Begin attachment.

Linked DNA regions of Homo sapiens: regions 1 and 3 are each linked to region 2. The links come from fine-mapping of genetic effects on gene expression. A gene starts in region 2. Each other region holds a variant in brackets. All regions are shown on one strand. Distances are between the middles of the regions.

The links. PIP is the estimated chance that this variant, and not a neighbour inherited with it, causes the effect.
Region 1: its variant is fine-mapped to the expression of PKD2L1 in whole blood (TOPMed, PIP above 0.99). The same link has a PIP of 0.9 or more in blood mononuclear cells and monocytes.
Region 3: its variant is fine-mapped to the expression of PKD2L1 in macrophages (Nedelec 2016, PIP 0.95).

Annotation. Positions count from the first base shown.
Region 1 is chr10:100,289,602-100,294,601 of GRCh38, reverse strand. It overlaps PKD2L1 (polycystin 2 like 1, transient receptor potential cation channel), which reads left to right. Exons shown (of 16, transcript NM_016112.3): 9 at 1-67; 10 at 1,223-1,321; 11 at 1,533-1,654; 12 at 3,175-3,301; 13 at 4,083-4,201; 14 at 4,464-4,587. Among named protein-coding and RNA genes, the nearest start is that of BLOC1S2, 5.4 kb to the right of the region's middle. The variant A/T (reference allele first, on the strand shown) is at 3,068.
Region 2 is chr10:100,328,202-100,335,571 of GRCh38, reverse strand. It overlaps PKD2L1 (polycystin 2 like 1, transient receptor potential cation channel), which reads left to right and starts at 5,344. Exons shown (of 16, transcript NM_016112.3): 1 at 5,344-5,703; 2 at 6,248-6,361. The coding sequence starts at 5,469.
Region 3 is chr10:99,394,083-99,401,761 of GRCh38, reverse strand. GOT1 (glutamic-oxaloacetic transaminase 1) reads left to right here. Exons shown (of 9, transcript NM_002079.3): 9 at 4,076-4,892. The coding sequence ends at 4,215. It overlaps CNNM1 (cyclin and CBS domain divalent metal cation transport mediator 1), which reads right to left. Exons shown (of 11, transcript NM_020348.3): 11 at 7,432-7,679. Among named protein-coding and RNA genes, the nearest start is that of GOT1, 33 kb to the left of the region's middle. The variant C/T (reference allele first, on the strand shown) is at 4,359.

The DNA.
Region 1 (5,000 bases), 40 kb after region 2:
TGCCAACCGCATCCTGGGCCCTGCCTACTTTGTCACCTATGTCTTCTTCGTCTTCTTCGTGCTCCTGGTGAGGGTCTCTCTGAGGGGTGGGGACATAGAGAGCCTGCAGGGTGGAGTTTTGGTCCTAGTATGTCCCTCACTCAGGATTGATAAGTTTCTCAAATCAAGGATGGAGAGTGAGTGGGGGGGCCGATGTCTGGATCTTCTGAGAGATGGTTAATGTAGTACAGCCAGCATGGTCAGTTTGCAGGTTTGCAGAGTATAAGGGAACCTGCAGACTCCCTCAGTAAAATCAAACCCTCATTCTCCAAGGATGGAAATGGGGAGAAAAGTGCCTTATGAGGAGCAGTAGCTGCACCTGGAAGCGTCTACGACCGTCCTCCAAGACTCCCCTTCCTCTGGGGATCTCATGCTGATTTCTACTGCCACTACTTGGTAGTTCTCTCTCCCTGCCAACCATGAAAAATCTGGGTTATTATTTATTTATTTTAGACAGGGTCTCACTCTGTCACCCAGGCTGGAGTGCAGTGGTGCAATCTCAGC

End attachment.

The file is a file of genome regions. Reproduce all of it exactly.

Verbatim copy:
Linked DNA regions of Homo sapiens: regions 1 and 3 are each linked to region 2. The links come from fine-mapping of genetic effects on gene expression. A gene starts in region 2. Each other region holds a variant in brackets. All regions are shown on one strand. Distances are between the middles of the regions.

The links. PIP is the estimated chance that this variant, and not a neighbour inherited with it, causes the effect.
Region 1: its variant is fine-mapped to the expression of PKD2L1 in whole blood (TOPMed, PIP above 0.99). The same link has a PIP of 0.9 or more in blood mononuclear cells and monocytes.
Region 3: its variant is fine-mapped to the expression of PKD2L1 in macrophages (Nedelec 2016, PIP 0.95).

Annotation. Positions count from the first base shown.
Region 1 is chr10:100,289,602-100,294,601 of GRCh38, reverse strand. It overlaps PKD2L1 (polycystin 2 like 1, transient receptor potential cation channel), which reads left to right. Exons shown (of 16, transcript NM_016112.3): 9 at 1-67; 10 at 1,223-1,321; 11 at 1,533-1,654; 12 at 3,175-3,301; 13 at 4,083-4,201; 14 at 4,464-4,587. Among named protein-coding and RNA genes, the nearest start is that of BLOC1S2, 5.4 kb to the right of the region's middle. The variant A/T (reference allele first, on the strand shown) is at 3,068.
Region 2 is chr10:100,328,202-100,335,571 of GRCh38, reverse strand. It overlaps PKD2L1 (polycystin 2 like 1, transient receptor potential cation channel), which reads left to right and starts at 5,344. Exons shown (of 16, transcript NM_016112.3): 1 at 5,344-5,703; 2 at 6,248-6,361. The coding sequence starts at 5,469.
Region 3 is chr10:99,394,083-99,401,761 of GRCh38, reverse strand. GOT1 (glutamic-oxaloacetic transaminase 1) reads left to right here. Exons shown (of 9, transcript NM_002079.3): 9 at 4,076-4,892. The coding sequence ends at 4,215. It overlaps CNNM1 (cyclin and CBS domain divalent metal cation transport mediator 1), which reads right to left. Exons shown (of 11, transcript NM_020348.3): 11 at 7,432-7,679. Among named protein-coding and RNA genes, the nearest start is that of GOT1, 33 kb to the left of the region's middle. The variant C/T (reference allele first, on the strand shown) is at 4,359.

The DNA.
Region 1 (5,000 bases), 40 kb after region 2:
TGCCAACCGCATCCTGGGCCCTGCCTACTTTGTCACCTATGTCTTCTTCGTCTTCTTCGTGCTCCTGGTGAGGGTCTCTCTGAGGGGTGGGGACATAGAGAGCCTGCAGGGTGGAGTTTTGGTCCTAGTATGTCCCTCACTCAGGATTGATAAGTTTCTCAAATCAAGGATGGAGAGTGAGTGGGGGGGCCGATGTCTGGATCTTCTGAGAGATGGTTAATGTAGTACAGCCAGCATGGTCAGTTTGCAGGTTTGCAGAGTATAAGGGAACCTGCAGACTCCCTCAGTAAAATCAAACCCTCATTCTCCAAGGATGGAAATGGGGAGAAAAGTGCCTTATGAGGAGCAGTAGCTGCACCTGGAAGCGTCTACGACCGTCCTCCAAGACTCCCCTTCCTCTGGGGATCTCATGCTGATTTCTACTGCCACTACTTGGTAGTTCTCTCTCCCTGCCAACCATGAAAAATCTGGGTTATTATTTATTTATTTTAGACAGGGTCTCACTCTGTCACCCAGGCTGGAGTGCAGTGGTGCAATCTCAGC